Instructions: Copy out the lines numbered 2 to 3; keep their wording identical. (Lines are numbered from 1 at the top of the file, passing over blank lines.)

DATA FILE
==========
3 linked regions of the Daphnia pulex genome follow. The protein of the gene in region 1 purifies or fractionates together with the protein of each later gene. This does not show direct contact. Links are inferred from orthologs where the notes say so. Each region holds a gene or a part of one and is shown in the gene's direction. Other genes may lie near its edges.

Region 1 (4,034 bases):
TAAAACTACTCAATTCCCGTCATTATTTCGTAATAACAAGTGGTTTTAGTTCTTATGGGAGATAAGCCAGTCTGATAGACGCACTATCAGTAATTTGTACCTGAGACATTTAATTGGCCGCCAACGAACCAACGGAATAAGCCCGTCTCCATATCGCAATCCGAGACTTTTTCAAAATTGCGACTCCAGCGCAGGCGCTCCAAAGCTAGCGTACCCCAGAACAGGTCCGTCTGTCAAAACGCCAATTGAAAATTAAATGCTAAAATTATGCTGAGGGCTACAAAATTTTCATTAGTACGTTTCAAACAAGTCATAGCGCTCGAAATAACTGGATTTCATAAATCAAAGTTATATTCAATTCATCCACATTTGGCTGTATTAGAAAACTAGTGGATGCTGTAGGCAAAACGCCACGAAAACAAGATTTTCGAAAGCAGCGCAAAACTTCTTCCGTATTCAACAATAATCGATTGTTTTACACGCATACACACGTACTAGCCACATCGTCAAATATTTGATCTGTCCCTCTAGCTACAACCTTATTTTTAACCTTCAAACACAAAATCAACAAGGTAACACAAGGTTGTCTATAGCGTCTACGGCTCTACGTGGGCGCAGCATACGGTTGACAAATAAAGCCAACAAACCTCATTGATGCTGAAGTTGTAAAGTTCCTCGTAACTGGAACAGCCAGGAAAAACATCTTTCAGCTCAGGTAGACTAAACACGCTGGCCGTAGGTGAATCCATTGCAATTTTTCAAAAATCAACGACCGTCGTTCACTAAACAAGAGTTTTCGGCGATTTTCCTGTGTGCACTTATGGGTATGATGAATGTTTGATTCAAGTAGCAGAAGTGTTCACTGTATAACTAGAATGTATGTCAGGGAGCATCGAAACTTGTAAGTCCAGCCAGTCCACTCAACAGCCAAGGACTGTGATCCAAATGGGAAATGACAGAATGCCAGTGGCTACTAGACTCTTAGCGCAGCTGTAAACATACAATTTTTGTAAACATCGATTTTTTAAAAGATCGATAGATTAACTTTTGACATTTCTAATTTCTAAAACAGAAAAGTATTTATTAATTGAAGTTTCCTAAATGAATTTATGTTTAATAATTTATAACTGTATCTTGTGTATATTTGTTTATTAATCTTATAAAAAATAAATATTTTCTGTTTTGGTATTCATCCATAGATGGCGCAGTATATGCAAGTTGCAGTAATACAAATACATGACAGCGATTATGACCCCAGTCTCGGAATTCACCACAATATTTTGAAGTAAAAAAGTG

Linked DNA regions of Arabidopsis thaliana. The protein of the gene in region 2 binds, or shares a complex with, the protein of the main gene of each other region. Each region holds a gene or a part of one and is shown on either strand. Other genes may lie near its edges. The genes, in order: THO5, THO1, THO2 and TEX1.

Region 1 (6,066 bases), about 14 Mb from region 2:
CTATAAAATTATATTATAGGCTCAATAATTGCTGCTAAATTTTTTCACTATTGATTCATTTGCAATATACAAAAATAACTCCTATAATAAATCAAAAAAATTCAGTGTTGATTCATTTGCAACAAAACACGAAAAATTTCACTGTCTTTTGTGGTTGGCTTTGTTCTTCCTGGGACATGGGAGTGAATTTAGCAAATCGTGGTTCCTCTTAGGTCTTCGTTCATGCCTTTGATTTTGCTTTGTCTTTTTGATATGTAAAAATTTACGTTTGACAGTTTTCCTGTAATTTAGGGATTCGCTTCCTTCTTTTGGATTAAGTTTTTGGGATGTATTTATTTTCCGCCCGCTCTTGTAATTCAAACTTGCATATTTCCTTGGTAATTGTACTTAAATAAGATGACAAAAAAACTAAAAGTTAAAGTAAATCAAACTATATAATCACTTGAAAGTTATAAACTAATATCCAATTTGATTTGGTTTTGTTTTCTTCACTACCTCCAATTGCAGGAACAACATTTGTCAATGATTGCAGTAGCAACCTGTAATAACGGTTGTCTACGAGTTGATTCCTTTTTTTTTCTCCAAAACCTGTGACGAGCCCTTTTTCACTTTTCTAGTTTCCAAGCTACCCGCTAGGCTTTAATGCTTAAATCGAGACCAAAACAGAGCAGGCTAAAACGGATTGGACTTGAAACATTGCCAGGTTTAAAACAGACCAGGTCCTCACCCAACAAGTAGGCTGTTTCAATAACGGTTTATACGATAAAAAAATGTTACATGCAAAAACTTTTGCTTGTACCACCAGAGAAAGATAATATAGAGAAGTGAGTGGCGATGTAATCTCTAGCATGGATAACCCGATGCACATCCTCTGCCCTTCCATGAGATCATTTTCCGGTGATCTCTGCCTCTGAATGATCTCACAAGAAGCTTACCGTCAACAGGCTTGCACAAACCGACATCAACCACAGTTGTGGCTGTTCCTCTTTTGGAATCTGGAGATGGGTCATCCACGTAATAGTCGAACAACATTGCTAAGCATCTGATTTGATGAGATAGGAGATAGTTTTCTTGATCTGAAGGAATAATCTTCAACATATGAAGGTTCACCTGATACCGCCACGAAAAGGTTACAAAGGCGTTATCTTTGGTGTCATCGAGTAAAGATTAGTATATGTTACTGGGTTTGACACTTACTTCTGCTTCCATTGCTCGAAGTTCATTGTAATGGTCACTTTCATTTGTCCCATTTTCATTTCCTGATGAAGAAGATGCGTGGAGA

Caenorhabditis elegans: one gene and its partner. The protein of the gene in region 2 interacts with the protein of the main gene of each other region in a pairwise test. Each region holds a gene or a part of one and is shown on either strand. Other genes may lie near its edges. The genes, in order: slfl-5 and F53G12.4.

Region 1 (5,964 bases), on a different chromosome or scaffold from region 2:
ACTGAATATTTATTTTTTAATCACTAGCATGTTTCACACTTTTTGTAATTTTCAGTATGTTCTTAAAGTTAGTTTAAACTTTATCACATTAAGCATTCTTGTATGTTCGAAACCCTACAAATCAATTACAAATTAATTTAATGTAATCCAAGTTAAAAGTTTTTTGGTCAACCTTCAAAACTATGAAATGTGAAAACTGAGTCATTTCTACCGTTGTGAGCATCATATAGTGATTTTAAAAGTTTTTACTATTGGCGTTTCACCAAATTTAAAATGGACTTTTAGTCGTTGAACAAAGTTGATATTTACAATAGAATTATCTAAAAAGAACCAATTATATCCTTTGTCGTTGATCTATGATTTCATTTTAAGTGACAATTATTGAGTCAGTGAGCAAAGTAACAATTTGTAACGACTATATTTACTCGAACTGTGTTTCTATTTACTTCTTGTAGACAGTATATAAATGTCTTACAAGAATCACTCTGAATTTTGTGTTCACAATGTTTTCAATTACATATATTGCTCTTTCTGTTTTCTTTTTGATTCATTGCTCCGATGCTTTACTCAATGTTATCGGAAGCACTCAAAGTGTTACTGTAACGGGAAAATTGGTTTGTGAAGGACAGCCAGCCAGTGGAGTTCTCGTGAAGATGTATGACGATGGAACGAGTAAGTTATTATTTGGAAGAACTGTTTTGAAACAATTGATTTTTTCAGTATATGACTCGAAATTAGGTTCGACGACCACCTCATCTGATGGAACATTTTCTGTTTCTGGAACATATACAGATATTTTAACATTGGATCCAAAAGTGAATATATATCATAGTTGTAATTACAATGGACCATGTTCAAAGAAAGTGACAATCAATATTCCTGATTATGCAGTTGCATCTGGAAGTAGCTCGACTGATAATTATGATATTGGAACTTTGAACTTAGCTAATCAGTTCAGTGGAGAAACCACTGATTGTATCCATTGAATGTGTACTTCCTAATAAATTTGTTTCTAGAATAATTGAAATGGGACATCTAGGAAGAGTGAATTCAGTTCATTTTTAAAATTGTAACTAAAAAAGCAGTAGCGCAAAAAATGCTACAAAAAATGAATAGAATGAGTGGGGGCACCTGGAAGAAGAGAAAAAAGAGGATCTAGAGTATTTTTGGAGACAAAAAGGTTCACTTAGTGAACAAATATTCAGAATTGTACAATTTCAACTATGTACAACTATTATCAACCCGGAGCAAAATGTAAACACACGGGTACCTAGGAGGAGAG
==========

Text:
Region 1 (4,034 bases):
TAAAACTACTCAATTCCCGTCATTATTTCGTAATAACAAGTGGTTTTAGTTCTTATGGGAGATAAGCCAGTCTGATAGACGCACTATCAGTAATTTGTACCTGAGACATTTAATTGGCCGCCAACGAACCAACGGAATAAGCCCGTCTCCATATCGCAATCCGAGACTTTTTCAAAATTGCGACTCCAGCGCAGGCGCTCCAAAGCTAGCGTACCCCAGAACAGGTCCGTCTGTCAAAACGCCAATTGAAAATTAAATGCTAAAATTATGCTGAGGGCTACAAAATTTTCATTAGTACGTTTCAAACAAGTCATAGCGCTCGAAATAACTGGATTTCATAAATCAAAGTTATATTCAATTCATCCACATTTGGCTGTATTAGAAAACTAGTGGATGCTGTAGGCAAAACGCCACGAAAACAAGATTTTCGAAAGCAGCGCAAAACTTCTTCCGTATTCAACAATAATCGATTGTTTTACACGCATACACACGTACTAGCCACATCGTCAAATATTTGATCTGTCCCTCTAGCTACAACCTTATTTTTAACCTTCAAACACAAAATCAACAAGGTAACACAAGGTTGTCTATAGCGTCTACGGCTCTACGTGGGCGCAGCATACGGTTGACAAATAAAGCCAACAAACCTCATTGATGCTGAAGTTGTAAAGTTCCTCGTAACTGGAACAGCCAGGAAAAACATCTTTCAGCTCAGGTAGACTAAACACGCTGGCCGTAGGTGAATCCATTGCAATTTTTCAAAAATCAACGACCGTCGTTCACTAAACAAGAGTTTTCGGCGATTTTCCTGTGTGCACTTATGGGTATGATGAATGTTTGATTCAAGTAGCAGAAGTGTTCACTGTATAACTAGAATGTATGTCAGGGAGCATCGAAACTTGTAAGTCCAGCCAGTCCACTCAACAGCCAAGGACTGTGATCCAAATGGGAAATGACAGAATGCCAGTGGCTACTAGACTCTTAGCGCAGCTGTAAACATACAATTTTTGTAAACATCGATTTTTTAAAAGATCGATAGATTAACTTTTGACATTTCTAATTTCTAAAACAGAAAAGTATTTATTAATTGAAGTTTCCTAAATGAATTTATGTTTAATAATTTATAACTGTATCTTGTGTATATTTGTTTATTAATCTTATAAAAAATAAATATTTTCTGTTTTGGTATTCATCCATAGATGGCGCAGTATATGCAAGTTGCAGTAATACAAATACATGACAGCGATTATGACCCCAGTCTCGGAATTCACCACAATATTTTGAAGTAAAAAAGTG